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Style

The history behind Boston’s first fashionista

Fashion historian Kimberly Alexander arranges the Elizabeth Bull Colonial wedding dress, which dates back to 1730,  for viewing.

Dina Rudick/Globe Staff

Fashion historian Kimberly Alexander arranges the Elizabeth Bull Colonial wedding dress, which dates back to 1730, for viewing.

What today takes many hands hundreds of hours to complete at a European atelier, a 14-year-old did herself nearly 300 years ago.

Elizabeth Bull, a young woman of privilege in Boston during the1730s, was one of America’s earliest style setters who, historians said, had the money, access, and, most importantly, know-how to create important textiles. Her historic wedding dress made a brief return to public viewing Tuesday at the Old State House.

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“The canon of history focuses on this as a domestic practicality,” said Kimberly Alexander, a visiting professor at University of New Hampshire who teaches museum studies and New England material culture. “This isn’t what some people may think of as ‘school girl’ art. This is a conscious design statement.”

Alexander spent the past six months studying Bull as the Bostonian Society prepared to unveil the Colonial-era gown after a lengthy process to conserve it. Alexander said she encountered a woman whose talents could be compared to that of a Raf Simons, the current designer at Christian Dior.

“She was actually designing a very complex piece,” said Alexander, who described the embroidered open gown and petticoat as meticulously thought out. “She designed the way the gown would look, how the flowers would appear, what flowers were selected, what thread she used. It was exact. ”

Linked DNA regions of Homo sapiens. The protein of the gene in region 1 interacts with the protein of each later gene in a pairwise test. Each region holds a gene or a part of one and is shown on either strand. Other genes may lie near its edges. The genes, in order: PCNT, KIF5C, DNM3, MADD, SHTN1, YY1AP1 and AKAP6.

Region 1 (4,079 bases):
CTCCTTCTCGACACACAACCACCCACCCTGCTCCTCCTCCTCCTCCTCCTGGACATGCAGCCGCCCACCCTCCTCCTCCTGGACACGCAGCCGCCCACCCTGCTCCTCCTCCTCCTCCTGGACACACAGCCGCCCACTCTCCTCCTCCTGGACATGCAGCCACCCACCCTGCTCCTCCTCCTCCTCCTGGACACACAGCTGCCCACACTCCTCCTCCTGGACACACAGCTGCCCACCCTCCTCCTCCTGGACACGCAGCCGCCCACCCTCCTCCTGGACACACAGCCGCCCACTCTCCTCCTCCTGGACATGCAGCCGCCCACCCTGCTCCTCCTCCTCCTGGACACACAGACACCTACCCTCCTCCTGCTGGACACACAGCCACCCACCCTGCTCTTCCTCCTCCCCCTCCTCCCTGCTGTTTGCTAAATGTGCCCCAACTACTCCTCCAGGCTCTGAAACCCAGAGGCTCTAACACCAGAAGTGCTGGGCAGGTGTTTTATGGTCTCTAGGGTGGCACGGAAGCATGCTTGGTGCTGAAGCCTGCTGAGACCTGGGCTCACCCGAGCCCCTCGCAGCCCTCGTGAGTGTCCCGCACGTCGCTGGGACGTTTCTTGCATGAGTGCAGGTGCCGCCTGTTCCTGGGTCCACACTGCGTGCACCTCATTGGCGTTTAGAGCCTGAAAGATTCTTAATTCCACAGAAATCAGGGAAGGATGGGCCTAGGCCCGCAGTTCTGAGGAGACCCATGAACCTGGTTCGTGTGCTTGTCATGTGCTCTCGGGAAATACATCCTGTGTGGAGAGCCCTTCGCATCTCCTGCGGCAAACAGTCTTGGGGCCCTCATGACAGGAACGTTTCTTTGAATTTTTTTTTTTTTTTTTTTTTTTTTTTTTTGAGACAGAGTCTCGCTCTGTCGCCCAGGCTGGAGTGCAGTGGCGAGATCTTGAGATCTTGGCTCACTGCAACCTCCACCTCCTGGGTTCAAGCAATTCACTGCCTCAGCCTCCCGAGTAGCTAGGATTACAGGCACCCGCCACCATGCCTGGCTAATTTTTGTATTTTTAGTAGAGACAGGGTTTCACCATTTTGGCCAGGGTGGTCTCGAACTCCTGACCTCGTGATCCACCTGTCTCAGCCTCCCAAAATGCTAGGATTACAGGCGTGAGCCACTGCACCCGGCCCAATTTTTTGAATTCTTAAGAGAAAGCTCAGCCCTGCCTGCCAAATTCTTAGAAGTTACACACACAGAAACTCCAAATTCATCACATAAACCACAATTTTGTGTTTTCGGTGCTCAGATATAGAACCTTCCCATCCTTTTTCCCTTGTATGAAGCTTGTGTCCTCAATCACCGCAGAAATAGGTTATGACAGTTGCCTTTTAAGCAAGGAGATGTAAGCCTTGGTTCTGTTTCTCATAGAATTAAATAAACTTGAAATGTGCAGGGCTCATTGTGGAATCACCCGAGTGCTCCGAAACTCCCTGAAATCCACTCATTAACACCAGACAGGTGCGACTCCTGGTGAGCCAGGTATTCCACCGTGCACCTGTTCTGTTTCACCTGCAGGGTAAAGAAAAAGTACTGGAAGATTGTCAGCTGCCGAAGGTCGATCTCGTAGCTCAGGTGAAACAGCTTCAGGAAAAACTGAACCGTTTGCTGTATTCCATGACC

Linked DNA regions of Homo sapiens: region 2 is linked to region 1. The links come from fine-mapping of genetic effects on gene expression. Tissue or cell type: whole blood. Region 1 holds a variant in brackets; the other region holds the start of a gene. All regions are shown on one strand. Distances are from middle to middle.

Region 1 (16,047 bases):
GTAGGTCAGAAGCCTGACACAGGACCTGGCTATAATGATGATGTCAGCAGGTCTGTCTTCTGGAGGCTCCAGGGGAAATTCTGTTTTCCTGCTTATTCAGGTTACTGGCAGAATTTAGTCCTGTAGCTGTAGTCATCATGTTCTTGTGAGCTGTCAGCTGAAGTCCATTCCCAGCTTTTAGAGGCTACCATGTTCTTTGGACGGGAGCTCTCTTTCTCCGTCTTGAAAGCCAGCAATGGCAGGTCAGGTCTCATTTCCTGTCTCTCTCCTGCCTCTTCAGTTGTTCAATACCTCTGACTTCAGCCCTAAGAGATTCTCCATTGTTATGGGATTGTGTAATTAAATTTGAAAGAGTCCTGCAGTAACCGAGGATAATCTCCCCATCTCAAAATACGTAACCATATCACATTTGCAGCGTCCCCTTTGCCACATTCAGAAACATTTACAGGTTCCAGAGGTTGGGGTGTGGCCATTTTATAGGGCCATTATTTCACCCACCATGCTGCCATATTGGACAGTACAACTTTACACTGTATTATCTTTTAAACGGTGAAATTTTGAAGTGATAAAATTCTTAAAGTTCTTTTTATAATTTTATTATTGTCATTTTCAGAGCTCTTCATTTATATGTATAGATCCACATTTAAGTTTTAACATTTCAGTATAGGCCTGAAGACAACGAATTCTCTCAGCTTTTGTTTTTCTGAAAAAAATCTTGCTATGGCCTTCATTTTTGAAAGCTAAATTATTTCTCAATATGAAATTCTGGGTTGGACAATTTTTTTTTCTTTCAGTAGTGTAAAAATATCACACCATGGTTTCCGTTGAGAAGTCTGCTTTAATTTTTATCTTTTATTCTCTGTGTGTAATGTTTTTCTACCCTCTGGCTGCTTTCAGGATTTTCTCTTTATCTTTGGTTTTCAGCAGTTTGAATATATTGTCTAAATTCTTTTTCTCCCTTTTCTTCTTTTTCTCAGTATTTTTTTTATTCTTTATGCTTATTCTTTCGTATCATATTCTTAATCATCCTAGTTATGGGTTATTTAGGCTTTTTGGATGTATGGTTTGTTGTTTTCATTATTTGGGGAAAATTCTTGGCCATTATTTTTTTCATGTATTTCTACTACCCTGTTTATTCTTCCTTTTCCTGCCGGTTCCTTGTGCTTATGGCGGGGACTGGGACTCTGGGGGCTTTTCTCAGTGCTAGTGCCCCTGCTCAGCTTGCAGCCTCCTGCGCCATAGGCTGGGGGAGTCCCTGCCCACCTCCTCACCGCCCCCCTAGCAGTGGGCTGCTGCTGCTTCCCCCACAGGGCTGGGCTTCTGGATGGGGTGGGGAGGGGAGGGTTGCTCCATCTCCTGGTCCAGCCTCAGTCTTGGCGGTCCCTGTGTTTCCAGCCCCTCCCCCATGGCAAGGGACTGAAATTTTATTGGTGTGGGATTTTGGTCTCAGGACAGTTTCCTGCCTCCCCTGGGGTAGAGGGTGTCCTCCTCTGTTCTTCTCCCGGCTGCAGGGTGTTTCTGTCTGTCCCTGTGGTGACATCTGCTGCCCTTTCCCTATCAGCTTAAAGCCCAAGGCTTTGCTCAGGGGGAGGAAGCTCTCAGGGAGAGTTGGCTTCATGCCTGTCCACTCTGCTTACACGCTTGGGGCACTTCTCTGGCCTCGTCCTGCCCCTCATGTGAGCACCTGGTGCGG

Every element of the dress, from the hard-to-wear celadon shade likely chosen for its reflection in candlelight to the zealous embroidery on parts of the hidden petticoat, reveals Bull as a designer with “an eye for color and pattern,” Alexander said.

The fashionista was also a socialite. Bull was a young woman of means, the daughter of a deceased merchant and tavern owner, who married Reverend Roger Price, minister of King’s Chapel who laid the first cornerstone at Trinity Church in 1735.

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“The dress starts the story of their lives together in colonial Boston,” she said. “It’s the idea of the power couple who understood intrinsically what they wanted to accomplish.”

Patricia Gilrein, collections manager for the Bostonian Society, agreed, saying “the marriage worked on so many levels.”

“He preached the first sermon [at Trinity] four months after they married. She was holding sway in all of these salons,” she said.

The city also provided ample shopping opportunities for Bull, who adapted the popular Baroque silhouette from Europe (think Marie Antoinette) into her early American style using threads and fabrics from the East.

“Boston and Philadelphia were the place to be. She had access to all of it — metallic braids from London to decorate shoes or linens from Holland,” said Alexander. “The idea of global trade — it was right on the waterfront and on her dress.”

For Gilrein and Alexander, the wedding gown was inherited by the Bostonian Society as part of a large donation in 1910. Other Bull pieces including a scarf and baby clothes also represent her talent as both a designer and handicrafter. A thistle pattern, embroidered with metallic thread, adorns the edges of a deep green kerchief while a pair of baby mitts bear an elaborate lace.

A detail of the intricate embroidery on an  ornate scarf.

Dina Rudick/Globe Staff

A detail of the intricate embroidery on an ornate scarf.

“The scale is teeny. I don’t know how she did it without going blind,” Alexander said. “To have this cache is remarkable.”

It’s artistry Gilrein hopes to find a way to display on a more permanent basis. The wedding dress unveiled Tuesday was a one-night-only affair until the Bostonian Society can raise between $10,000 and $20,000 for museum-quality glass cases.

“It’s powerful to have her standing here,” said Gilrein, gesturing to the dress form. “It’d be nice to have that physical female presence in this building.”

Jill Radsken can be reached at jill.radsken@gmail.com.

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